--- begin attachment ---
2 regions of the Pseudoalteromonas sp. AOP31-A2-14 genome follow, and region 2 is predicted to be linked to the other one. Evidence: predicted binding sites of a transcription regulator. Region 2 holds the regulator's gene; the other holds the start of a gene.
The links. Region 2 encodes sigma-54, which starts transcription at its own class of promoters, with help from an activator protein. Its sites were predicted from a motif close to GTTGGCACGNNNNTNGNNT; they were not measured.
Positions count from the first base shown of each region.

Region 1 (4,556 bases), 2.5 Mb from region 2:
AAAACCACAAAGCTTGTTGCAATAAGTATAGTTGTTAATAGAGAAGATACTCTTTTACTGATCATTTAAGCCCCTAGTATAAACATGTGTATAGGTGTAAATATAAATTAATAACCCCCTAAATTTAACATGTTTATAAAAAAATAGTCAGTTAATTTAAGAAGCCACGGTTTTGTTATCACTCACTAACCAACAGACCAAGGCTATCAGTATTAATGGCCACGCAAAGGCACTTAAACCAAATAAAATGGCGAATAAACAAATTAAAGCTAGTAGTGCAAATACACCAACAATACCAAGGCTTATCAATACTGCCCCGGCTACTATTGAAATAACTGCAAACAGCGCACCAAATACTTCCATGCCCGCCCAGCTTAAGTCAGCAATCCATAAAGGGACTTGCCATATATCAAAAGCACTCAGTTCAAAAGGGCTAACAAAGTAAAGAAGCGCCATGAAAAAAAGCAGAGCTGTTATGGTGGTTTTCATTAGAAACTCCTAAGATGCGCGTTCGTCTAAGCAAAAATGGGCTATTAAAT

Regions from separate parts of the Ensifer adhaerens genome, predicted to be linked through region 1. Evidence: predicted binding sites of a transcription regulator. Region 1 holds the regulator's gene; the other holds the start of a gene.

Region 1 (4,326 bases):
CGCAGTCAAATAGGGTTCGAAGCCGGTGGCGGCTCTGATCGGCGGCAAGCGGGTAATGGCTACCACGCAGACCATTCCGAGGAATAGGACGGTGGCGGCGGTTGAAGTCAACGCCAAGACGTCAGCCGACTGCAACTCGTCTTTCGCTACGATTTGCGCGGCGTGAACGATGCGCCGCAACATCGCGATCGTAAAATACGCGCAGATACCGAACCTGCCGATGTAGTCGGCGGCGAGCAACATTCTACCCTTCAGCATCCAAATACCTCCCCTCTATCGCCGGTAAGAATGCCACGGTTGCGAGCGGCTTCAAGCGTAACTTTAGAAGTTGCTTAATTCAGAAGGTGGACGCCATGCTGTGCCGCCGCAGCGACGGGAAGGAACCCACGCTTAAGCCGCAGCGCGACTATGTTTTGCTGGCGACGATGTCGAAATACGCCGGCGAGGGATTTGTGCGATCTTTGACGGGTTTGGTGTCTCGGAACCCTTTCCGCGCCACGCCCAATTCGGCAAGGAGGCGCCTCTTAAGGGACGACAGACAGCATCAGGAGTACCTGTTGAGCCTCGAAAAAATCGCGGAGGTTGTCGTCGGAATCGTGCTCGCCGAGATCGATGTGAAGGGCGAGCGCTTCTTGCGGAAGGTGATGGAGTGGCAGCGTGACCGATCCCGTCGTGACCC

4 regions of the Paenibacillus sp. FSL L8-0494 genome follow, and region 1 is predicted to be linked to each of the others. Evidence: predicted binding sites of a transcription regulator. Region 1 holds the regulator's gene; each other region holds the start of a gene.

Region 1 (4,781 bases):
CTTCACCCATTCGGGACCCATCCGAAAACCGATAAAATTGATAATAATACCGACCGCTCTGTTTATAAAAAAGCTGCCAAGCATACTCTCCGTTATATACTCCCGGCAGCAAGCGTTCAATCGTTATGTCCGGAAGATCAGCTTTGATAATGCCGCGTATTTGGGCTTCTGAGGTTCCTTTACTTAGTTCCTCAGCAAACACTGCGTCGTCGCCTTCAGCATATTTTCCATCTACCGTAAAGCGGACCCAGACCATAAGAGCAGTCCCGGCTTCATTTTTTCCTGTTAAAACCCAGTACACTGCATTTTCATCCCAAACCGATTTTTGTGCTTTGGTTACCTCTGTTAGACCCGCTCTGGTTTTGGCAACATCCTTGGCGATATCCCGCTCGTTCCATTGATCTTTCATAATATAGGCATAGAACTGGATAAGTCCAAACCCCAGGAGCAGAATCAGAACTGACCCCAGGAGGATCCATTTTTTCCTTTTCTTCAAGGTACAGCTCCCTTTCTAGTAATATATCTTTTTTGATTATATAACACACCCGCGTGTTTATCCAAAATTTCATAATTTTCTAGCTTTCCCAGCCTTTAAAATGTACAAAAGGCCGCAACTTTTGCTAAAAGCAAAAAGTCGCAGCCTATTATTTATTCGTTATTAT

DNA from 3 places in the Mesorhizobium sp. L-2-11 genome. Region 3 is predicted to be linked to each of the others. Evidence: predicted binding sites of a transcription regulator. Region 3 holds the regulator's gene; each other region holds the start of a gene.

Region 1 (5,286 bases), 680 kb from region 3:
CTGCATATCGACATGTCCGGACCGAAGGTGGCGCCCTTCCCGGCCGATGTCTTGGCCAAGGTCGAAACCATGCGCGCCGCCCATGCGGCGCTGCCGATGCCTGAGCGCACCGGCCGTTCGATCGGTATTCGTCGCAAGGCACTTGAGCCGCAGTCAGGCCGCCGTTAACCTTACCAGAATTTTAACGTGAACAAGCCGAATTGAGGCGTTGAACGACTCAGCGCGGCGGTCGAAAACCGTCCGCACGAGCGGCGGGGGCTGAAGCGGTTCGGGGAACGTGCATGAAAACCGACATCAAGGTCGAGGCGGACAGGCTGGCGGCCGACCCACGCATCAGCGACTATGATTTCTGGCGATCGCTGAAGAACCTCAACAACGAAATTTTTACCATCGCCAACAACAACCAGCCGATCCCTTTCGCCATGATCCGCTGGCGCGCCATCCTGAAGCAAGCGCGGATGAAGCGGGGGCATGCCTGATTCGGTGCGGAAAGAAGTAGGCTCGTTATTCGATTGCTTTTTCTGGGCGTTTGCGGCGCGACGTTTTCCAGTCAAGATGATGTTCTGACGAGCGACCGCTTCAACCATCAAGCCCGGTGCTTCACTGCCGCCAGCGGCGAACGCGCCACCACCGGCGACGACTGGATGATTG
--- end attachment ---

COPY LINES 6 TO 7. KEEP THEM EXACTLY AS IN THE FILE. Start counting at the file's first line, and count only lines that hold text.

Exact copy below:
Regions from separate parts of the Ensifer adhaerens genome, predicted to be linked through region 1. Evidence: predicted binding sites of a transcription regulator. Region 1 holds the regulator's gene; the other holds the start of a gene.

Region 1 (4,326 bases):